John Morgan, Insatiable

In his new book, Orlando’s most famous lawyer reveals how to succeed by really trying hard.

John Morgan built Morgan & Morgan into one of the largest law firms in the South—and made himself very wealthy in the process—by going on TV and radio to solicit business, namely personal injury lawsuits against insurance companies, nursing homes and doctors. Last year alone, according to Morgan, 55, his national firm signed up 46,000 cases. But Morgan himself hasn’t tried a case in some years; he’s been too busy running a business empire that also includes billboard advertising, a marketing firm, a few tourist attractions and hotels. Now add author to his bio: Morgan recently self-published You Can’t Teach Hungry: Creating the Multimillion Dollar Law Firm, a 172-page book that reveals how he made his practice so successful and how other law firms could do the same if they follow his methods. Morgan talked with Orlando magazine Editor Mike Boslet about the book and other topics, ranging from alcoholism to his recent big-time hire, former Gov. Charlie Crist.

OM: What does the title of the book mean?
JM: It just kind of describes a state of mind, and I think you’re either born with that state of mind or you’re not.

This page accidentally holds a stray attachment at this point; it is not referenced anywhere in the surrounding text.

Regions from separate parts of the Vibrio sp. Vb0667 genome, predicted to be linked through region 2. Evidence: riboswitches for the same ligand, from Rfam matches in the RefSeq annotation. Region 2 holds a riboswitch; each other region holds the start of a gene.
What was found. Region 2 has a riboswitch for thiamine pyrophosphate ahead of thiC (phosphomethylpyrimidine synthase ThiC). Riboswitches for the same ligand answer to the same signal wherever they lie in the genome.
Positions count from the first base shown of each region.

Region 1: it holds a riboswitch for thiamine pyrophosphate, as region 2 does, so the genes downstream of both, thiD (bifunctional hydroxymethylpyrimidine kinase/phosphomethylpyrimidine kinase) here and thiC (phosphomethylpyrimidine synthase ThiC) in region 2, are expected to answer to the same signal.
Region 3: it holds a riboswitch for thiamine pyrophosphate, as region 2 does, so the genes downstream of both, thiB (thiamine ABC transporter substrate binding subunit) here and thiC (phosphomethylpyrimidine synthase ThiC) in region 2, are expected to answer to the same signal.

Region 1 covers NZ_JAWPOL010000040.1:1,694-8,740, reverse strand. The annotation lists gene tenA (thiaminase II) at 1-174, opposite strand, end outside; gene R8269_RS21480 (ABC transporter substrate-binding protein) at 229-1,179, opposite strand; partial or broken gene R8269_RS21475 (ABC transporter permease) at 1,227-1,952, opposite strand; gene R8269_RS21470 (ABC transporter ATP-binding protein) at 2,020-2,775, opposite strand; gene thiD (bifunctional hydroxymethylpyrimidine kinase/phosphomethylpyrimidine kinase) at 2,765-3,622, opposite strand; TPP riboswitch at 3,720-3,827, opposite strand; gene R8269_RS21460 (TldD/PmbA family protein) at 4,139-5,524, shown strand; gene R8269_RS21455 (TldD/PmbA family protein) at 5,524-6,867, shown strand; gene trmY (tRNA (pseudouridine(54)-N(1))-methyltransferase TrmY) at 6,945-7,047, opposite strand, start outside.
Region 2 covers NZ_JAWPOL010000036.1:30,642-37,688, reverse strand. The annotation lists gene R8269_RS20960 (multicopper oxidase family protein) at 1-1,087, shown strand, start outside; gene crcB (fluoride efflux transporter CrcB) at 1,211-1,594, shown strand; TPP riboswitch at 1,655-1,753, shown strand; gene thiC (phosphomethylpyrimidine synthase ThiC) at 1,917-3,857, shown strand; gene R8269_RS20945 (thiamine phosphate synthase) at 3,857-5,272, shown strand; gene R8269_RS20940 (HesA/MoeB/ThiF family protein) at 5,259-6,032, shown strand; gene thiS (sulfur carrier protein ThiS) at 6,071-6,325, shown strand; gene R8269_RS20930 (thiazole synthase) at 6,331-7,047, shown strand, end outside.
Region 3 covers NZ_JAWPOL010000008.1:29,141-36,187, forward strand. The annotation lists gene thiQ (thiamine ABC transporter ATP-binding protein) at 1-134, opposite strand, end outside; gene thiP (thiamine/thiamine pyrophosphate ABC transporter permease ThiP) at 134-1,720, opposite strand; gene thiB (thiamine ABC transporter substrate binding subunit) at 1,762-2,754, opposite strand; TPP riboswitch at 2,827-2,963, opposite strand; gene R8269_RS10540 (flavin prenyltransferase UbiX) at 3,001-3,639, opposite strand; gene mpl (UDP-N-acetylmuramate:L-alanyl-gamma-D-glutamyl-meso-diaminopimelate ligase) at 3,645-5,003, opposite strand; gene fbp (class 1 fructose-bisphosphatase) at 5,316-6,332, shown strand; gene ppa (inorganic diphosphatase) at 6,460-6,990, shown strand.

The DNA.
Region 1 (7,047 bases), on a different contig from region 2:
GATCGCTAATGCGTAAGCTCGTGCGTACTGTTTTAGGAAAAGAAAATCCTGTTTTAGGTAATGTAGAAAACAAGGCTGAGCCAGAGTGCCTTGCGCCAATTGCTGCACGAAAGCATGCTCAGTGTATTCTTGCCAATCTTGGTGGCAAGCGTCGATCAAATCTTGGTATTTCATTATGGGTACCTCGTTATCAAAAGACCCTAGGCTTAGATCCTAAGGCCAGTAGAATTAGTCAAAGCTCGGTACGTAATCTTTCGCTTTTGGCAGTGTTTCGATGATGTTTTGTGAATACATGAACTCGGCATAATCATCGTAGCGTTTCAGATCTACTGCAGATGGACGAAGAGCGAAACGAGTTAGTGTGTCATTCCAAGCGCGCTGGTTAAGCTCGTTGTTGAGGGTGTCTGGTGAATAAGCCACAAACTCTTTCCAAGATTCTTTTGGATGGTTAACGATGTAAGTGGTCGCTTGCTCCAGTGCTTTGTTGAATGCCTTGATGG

OM: Like the ‘it’ factor.
JM: It’s kind of like the ‘it’ factor. Either you are hungry or you’re not hungry. Look, I can’t give you the ‘it’ factor, but if you have the ‘it’ factor, I can help you expand upon it. The real reason I wrote the book is I have a business called Practice Made Perfect, an advertising agency in West Palm Beach, and it’s set up only for lawyers. In other words, if you’re in Seattle and you want me to come and replicate what I’ve done here, that’s what my agency does.

OM: So, you go around the country and try to replicate the Morgan & Morgan model with other law firms? It’s almost like franchising, isn’t it?
JM: It’s not a franchise, but I’m an ad agent. I can say, ‘Look, here’s 30 years’ mistakes, here’s the messages I think worked, here’s all the back-of-the-house stuff that we do, here’s the manual. Our ad agency has billings right now—not counting Morgan & Morgan—of about $40 million a year.

OM: How well do you think your book will be received by your brethren?
JM: Very well, because almost 90 percent of the stuff that I have in my firm I’ve learned from somebody else. And if you’ve read the book, there’s a lot of things that have worked for me, but I also talk about the things that didn’t work, the failures, the missteps along the way. . . . I think there will be a group who will read it who may be appreciative. But I think there will be a group, maybe local competitors, who go, you know, ‘Oh, my God, here he goes again.’

OM: What one piece of advice in your book would you point to as the secret to your success?
JM: Surround yourself with great people. Work hard. Set written goals. Do what you say you are going to do.

OM: I read your book. Who proofed it?
JM: There’s some typos in there, some grammatical errors. But remember, I’m from Kentucky, so I don’t give a…

OM: You write in your book that being scared—being paranoid—keeps you on your toes. But if you’re always so afraid to fail, how do you enjoy success?